Why I Will Never Get Bored With Fishing

big sheepsheadAs we journey through life over time our interests often change. Most of my sports have revolved around the outdoors, camping, hiking, backpacking, hunting and fishing. I’ve dabbled with recreational softball and volleyball, but I’ve never been much of an athlete. Out of all these activities the only ones I continue to do regularly these days are hiking and fishing.

Even my interest in fishing has changed over the years. I’m more fanatical about it than ever. There are many reasons fishing continues to hold my interest while other activities fell to the wayside.

First off, you don’t have to be an athlete to be an angler. Being in shape is a benefit for those spending the day wading rivers and streams, kicking around a lake in a float tube, paddling and fishing from a kayak or canoe, or casting nonstop while standing a boat deck. Then there’s the laid back side to fishing, where you bait a hook, cast out the line, settle into a lawn chair, pop open a cold drink, and rather hope the fish don’t bite and disrupt the tranquility.

Variety is another reason that my interest in fishing hasn’t waned. There are hundreds, thousands actually, of species to pursue around the country and the world, both fresh and saltwater. Each species offers the angler new challenges and a chance to explore our wonderful world. For me, the journey and new experiences is more important than the catching.

Variety doesn’t end with species and location. There are a myriad of fishing techniques out there, ranging from giant carpnoodling (fishing by hand where legal), hand lines, rods and reels using seemingly infinite number of baits, lures, or flies, fish from shore or boat, cast or trolling … There are endless ways to fish.

Fishing has another dimension to it that’s not as prevalent in other sports; you can have a hand in creating much of the gear you use, especially the bait, lures, and flies. Some items, such as hooks, reels, and lines fall almost exclusively in the realm of manufactured and store bought. But others such as rods, baits, lures and flies, the angler can have a hand in their creation. This adds another dimension to the sport.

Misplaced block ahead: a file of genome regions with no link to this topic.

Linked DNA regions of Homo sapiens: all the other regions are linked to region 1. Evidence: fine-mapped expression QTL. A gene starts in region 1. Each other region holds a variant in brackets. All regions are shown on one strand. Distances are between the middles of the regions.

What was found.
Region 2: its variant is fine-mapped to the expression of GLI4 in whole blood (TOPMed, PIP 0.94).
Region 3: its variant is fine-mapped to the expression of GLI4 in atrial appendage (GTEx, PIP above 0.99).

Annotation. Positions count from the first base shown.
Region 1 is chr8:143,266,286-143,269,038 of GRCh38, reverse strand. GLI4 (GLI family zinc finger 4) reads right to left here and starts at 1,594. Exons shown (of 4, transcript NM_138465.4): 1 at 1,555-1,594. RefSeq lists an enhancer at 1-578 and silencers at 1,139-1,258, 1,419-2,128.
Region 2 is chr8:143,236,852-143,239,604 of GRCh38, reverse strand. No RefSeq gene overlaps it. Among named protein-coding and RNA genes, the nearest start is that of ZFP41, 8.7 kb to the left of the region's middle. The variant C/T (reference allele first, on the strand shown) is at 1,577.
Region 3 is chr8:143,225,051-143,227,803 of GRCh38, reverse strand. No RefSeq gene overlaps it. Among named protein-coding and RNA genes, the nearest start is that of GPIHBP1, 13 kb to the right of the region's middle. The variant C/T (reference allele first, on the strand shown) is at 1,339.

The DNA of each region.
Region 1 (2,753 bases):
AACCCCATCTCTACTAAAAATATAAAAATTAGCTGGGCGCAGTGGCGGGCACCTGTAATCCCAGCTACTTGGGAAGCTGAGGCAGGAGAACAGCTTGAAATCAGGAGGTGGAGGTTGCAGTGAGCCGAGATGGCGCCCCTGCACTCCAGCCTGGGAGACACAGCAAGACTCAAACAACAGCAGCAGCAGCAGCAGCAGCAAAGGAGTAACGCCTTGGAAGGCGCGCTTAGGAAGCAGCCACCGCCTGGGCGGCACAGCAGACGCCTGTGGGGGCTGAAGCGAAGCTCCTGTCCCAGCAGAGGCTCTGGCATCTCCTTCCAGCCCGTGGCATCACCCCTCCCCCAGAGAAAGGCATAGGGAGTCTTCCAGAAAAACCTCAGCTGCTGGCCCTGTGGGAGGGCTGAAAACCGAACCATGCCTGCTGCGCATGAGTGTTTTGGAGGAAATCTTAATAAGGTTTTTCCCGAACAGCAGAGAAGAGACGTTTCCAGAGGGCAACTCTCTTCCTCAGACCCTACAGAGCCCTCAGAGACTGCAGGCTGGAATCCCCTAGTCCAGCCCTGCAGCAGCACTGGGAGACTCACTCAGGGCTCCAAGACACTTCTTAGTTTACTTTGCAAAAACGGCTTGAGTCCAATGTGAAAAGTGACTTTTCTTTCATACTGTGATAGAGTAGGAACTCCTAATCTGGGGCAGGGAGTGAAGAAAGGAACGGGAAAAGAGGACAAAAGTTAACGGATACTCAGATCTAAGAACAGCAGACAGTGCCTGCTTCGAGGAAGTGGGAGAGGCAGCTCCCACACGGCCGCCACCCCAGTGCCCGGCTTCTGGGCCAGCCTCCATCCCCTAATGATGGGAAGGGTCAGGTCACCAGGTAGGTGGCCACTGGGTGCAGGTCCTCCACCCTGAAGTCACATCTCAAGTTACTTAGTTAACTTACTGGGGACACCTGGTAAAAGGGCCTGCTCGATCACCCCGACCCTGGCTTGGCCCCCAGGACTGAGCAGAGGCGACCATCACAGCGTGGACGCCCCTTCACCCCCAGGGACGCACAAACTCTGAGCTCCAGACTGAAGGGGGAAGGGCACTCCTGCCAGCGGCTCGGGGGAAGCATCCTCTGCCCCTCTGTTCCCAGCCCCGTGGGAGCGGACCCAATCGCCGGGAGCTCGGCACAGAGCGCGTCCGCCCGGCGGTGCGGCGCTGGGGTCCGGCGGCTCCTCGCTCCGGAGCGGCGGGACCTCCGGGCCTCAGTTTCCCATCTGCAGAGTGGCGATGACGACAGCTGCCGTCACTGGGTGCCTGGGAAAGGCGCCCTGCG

Over the years I’ve build a goodly number of rods, both spinning and fly rods. Many march down this path for the monetary savings they perceive making. In reality, you don’t save much, if any, building your own tackle, especially if you factor in the value of your time. What you do gain is the ability to customize your gear to suit your specific needs and the satisfaction of fishing and catching with a rod of your own making.

Making your own fish catchers, baits, flies and lures is the aspect of the sport that many fishers, including myself most frequently engage in. I’ve actually started tying flies before the fly rods became a favored fishing tool. At the time I primarily spin fished and used flies with a casting bubble with good success. Fly tying became a standalone hobby, in that I found I enjoy tying flies nearly as much as fishing. It wasn’t long before I found myself tying beyond my needs and started selling a few just to support my new hobby. I no longer sell my creations. Today, I have trouble keeping up with my own needs and replacing those flies my buddies abscond with.

Making your own tackle adds another dimension to an already great sport. Consider giving it a try, if you haven’t already. It’s a great way to occupy your time when the winter snows fly.

Email Dave Coulson at dave@fishexplorer.com.

Sourced – http://www.coloradoan.com/story/life/2016/09/04/coulson-never-get-bored-fishing/89842552/

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